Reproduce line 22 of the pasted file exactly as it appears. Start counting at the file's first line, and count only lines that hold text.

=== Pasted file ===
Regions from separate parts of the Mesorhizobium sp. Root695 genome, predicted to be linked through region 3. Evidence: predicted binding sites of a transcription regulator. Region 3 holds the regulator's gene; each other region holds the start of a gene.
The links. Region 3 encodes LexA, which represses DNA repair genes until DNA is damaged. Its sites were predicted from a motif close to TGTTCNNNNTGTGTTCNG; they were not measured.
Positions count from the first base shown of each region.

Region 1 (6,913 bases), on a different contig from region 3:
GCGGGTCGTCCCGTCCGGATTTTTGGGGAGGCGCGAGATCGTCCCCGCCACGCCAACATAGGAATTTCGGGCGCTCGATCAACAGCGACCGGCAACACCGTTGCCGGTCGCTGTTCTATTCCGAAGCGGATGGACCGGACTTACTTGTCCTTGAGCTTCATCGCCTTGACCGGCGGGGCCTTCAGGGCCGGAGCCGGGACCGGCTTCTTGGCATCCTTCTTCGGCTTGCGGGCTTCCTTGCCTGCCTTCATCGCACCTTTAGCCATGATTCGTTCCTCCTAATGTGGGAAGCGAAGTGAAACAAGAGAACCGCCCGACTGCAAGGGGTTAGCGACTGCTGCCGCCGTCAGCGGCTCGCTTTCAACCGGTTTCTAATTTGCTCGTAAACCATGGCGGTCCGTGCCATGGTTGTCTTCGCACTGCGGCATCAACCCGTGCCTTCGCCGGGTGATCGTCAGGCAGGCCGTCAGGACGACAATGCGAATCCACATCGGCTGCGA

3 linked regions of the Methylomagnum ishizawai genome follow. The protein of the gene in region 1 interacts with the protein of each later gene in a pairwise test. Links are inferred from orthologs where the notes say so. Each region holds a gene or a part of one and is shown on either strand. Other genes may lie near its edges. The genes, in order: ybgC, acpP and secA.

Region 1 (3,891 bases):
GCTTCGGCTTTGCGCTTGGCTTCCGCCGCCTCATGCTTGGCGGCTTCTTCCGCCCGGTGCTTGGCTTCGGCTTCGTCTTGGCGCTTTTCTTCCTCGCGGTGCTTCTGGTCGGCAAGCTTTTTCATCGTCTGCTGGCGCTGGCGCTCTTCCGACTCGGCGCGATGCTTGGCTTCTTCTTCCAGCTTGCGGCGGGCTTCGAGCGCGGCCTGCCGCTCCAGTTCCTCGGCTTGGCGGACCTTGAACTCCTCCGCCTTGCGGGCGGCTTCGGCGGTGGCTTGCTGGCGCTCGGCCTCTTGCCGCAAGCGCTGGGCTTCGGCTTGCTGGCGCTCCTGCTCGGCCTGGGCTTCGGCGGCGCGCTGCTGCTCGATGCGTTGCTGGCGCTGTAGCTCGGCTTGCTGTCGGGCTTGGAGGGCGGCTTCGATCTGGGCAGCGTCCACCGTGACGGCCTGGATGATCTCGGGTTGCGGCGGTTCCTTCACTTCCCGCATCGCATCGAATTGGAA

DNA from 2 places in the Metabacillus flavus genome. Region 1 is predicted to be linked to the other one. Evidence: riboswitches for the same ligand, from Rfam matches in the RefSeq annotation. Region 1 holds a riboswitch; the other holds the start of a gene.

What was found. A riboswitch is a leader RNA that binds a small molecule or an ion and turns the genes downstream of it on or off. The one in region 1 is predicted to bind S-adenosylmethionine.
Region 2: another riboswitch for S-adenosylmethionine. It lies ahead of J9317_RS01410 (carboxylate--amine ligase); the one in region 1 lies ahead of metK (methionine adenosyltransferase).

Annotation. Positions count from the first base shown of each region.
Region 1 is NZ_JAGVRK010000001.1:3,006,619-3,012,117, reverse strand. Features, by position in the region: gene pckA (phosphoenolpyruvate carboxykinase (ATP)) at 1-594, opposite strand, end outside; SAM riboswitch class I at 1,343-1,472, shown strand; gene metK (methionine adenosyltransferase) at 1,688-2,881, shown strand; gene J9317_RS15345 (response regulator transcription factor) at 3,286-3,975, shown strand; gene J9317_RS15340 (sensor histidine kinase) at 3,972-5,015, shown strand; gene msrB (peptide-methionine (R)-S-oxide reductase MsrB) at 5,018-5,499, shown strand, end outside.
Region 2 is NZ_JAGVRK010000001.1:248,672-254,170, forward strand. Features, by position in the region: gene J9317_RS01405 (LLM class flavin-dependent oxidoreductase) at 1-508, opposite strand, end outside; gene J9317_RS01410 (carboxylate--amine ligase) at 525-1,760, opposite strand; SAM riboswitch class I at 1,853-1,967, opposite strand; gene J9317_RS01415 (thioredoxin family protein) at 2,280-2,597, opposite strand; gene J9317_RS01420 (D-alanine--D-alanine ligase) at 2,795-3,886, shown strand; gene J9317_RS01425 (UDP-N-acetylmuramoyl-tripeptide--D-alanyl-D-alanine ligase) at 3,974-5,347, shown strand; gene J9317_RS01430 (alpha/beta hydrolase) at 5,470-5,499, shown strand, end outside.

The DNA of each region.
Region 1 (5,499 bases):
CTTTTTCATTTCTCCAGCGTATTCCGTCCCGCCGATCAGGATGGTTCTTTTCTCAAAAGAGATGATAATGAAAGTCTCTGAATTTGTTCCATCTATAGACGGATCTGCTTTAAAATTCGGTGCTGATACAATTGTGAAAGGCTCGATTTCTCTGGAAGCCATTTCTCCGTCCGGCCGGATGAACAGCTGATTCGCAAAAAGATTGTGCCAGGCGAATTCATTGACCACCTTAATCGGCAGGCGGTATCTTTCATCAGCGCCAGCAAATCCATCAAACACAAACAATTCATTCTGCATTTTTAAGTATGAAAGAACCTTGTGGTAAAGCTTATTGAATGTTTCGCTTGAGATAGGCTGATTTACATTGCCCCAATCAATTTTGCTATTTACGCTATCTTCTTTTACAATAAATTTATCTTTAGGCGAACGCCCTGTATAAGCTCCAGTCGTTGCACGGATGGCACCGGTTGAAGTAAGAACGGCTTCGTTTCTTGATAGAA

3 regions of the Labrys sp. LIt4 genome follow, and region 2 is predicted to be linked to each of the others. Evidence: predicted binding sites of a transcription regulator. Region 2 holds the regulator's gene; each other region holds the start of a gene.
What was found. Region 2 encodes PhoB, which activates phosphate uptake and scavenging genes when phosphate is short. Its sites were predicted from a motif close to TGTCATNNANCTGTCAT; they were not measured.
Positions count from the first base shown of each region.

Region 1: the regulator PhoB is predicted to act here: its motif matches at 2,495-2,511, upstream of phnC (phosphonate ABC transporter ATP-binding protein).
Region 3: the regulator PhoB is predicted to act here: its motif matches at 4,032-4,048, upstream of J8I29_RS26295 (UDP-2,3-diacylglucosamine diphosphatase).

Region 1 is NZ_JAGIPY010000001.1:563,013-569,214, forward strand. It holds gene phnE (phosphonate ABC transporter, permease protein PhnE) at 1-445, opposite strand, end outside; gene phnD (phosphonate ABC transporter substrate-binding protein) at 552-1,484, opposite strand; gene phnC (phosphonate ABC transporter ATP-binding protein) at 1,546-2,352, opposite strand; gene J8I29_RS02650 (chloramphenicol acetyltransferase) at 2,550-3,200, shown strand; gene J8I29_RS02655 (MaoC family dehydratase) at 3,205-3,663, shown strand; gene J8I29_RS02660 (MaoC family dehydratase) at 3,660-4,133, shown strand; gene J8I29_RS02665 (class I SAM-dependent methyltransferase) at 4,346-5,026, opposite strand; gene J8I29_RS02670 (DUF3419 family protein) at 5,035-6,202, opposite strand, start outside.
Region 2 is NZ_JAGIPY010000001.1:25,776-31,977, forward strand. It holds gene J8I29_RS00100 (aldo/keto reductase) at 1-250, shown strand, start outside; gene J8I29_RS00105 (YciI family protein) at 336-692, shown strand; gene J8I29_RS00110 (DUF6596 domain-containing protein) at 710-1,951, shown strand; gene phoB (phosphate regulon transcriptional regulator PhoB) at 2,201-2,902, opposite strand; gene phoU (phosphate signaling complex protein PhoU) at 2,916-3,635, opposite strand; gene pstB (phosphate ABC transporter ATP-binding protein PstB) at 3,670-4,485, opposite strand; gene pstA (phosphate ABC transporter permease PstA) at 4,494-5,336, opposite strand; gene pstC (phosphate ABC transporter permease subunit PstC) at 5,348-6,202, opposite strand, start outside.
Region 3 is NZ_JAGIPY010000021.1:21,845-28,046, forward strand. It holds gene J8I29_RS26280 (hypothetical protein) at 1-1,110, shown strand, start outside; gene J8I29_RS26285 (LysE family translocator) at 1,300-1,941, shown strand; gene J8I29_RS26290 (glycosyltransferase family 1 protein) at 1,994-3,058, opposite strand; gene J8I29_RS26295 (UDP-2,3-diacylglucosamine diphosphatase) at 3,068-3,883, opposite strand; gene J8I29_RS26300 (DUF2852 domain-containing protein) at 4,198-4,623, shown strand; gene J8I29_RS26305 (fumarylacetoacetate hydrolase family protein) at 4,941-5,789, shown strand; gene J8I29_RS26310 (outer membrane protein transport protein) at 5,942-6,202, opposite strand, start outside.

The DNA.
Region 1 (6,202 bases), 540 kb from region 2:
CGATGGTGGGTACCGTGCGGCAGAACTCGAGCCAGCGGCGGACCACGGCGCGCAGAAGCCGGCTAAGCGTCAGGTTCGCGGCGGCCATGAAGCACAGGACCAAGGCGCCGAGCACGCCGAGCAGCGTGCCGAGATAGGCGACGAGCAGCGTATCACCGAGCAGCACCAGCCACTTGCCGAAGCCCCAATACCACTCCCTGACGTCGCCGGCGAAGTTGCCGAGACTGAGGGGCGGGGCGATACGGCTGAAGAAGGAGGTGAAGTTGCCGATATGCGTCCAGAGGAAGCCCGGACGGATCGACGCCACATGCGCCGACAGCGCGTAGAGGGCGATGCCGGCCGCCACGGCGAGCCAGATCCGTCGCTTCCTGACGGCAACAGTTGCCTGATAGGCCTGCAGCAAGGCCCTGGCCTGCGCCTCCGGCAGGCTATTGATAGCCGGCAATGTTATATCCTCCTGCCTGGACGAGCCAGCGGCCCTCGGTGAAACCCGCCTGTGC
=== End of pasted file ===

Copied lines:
Region 3: the regulator PhoB is predicted to act here: its motif matches at 4,032-4,048, upstream of J8I29_RS26295 (UDP-2,3-diacylglucosamine diphosphatase).